The above data can be found here: > Division & Program Areas > School Business Services > School Financial Services > Historical Archive — Financial Reports > OEPP-PCTC-ADA (2009-2015)


    The above data is described here:

    Illinois State Board of Education

    School Business Services

    Fiscal Year 2015

    Operating Expense Per Pupil (OEPP), Per Capita Tuition Charge (PCTC), and 9 Month Average Daily Attendance (ADA)

    From the 2015 Annual Financial Reports (AFR), page 28 & 29.

    If you have any questions please contact Debbie Hemberger in School Business Services at (217) 785-8779 or email your questions to


    Operating Expense per Pupil

    The gross operating cost of a school district (excepting summer school, adult education, bond principal retired, and capital expenditures) divided by the nine-month ADA for the regular school term.


    Per Capita Tuition Charge:

    The amount a local school district charges as tuition to nonresident students as defined by Sections 18-03 and 10-20.12a of the School Code.

    The per capita tuition charge is determined by totaling all expenses of a school district in its Educational, Operations and Maintenance, Debt Service, Transportation, Municipal Retirement / Social Security, and Tort Funds for the preceding school year less expenditures not applicable to the regular K-12 program (such as adult education and summer school), less offsetting revenues from state sources, except those from the Common School Fund, less offsetting revenues from federal sources except those from federal Impaction Aid, less revenues from student and community services, plus a depreciation allowance and dividing this amount by the nine-month ADA for the year.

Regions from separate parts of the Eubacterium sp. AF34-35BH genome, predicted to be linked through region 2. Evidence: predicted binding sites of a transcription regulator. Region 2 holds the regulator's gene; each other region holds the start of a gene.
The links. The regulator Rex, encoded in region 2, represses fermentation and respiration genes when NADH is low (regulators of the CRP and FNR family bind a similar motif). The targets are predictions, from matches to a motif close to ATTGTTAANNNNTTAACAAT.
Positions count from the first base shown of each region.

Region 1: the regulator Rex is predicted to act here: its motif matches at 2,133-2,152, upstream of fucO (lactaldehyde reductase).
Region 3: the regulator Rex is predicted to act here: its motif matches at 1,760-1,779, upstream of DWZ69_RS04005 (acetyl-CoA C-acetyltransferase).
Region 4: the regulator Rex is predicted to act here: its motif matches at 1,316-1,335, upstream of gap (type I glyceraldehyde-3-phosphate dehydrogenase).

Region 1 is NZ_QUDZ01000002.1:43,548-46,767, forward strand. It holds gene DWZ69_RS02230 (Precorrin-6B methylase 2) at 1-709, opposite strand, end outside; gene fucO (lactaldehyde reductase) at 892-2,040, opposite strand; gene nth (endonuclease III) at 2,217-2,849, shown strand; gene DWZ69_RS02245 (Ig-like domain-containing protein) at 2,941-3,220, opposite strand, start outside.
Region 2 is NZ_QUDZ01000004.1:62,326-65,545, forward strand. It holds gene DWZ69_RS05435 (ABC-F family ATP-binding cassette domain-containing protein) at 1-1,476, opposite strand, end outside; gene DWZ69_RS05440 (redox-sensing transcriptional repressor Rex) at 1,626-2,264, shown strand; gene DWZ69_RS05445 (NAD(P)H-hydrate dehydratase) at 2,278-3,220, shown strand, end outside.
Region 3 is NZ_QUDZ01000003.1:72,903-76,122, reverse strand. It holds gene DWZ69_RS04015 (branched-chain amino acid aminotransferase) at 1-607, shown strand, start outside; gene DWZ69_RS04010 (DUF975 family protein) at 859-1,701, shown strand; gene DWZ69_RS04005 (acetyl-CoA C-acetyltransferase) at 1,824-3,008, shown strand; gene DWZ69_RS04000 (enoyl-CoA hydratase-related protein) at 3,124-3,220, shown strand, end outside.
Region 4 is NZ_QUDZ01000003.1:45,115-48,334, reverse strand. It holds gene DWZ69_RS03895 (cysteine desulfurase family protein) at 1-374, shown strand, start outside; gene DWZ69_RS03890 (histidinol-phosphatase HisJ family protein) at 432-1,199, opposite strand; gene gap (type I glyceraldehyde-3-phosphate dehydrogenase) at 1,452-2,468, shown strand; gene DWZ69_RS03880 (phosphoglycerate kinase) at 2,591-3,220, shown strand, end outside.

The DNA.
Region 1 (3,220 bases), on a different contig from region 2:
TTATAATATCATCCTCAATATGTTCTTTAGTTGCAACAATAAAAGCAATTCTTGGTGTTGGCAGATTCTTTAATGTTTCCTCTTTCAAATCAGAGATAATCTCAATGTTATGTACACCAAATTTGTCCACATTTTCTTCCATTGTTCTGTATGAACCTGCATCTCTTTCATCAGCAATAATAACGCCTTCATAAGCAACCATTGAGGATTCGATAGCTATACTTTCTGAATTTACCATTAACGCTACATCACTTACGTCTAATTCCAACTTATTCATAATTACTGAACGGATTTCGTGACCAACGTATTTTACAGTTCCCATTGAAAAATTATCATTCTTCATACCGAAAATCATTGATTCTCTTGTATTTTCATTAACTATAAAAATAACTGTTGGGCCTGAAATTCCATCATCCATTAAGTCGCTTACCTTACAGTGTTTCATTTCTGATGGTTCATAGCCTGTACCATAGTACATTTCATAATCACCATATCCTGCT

Average Daily Attendance (ADA):

    The aggregate number of pupil days in attendance divided by the number of days in the regular school session.

    A pupil who attends school for five or more clock hours while school is in session constitutes one pupil day of attendance.

    The best three months average daily attendance of the prior year is used in calculating General State Aid for the current year.

    The 9 MO ADA figures are sometimes adjusted due to audits of school records.

    Therefore, the ADA and the per pupil fields that are dependent on the ADA may change because of these adjustments.

    This can be found in the General State Aid Inquiry, 2016 Claimable Average Daily Attendance and Calendar Data, line 12.

    Link to GSA Inquiry:


    This is all very tedious but if one is concerned about holding the line or lowering school district property taxes then it helps to understand the various ways in which spending is measured in schools.

  2. Nice to see Woodstock getting the most bang for its buck and challenging students.

  3. I guess ‘moderate’ did not read how the ratings were calculated.

    The report ranks right up there with political polling (biased b.s.).

    I am sure Susan will have more to say.

  4. Why is it that we rank government schools?

    if you are using a government school, there is no choice amongst the government schools, unless you move.

    Moreover, how well do these government schools compare to private schools?

    How well does the government spend tax dollars as compared to the private counterparts?

    It is well established that the Catholic schools have a pool of graduates that perform better on the ACT/SAT then the government schools at a fraction of the cost.

    Perhaps the answer to how they compare is so clear we need not compare them to show how our tax dollars are wasted.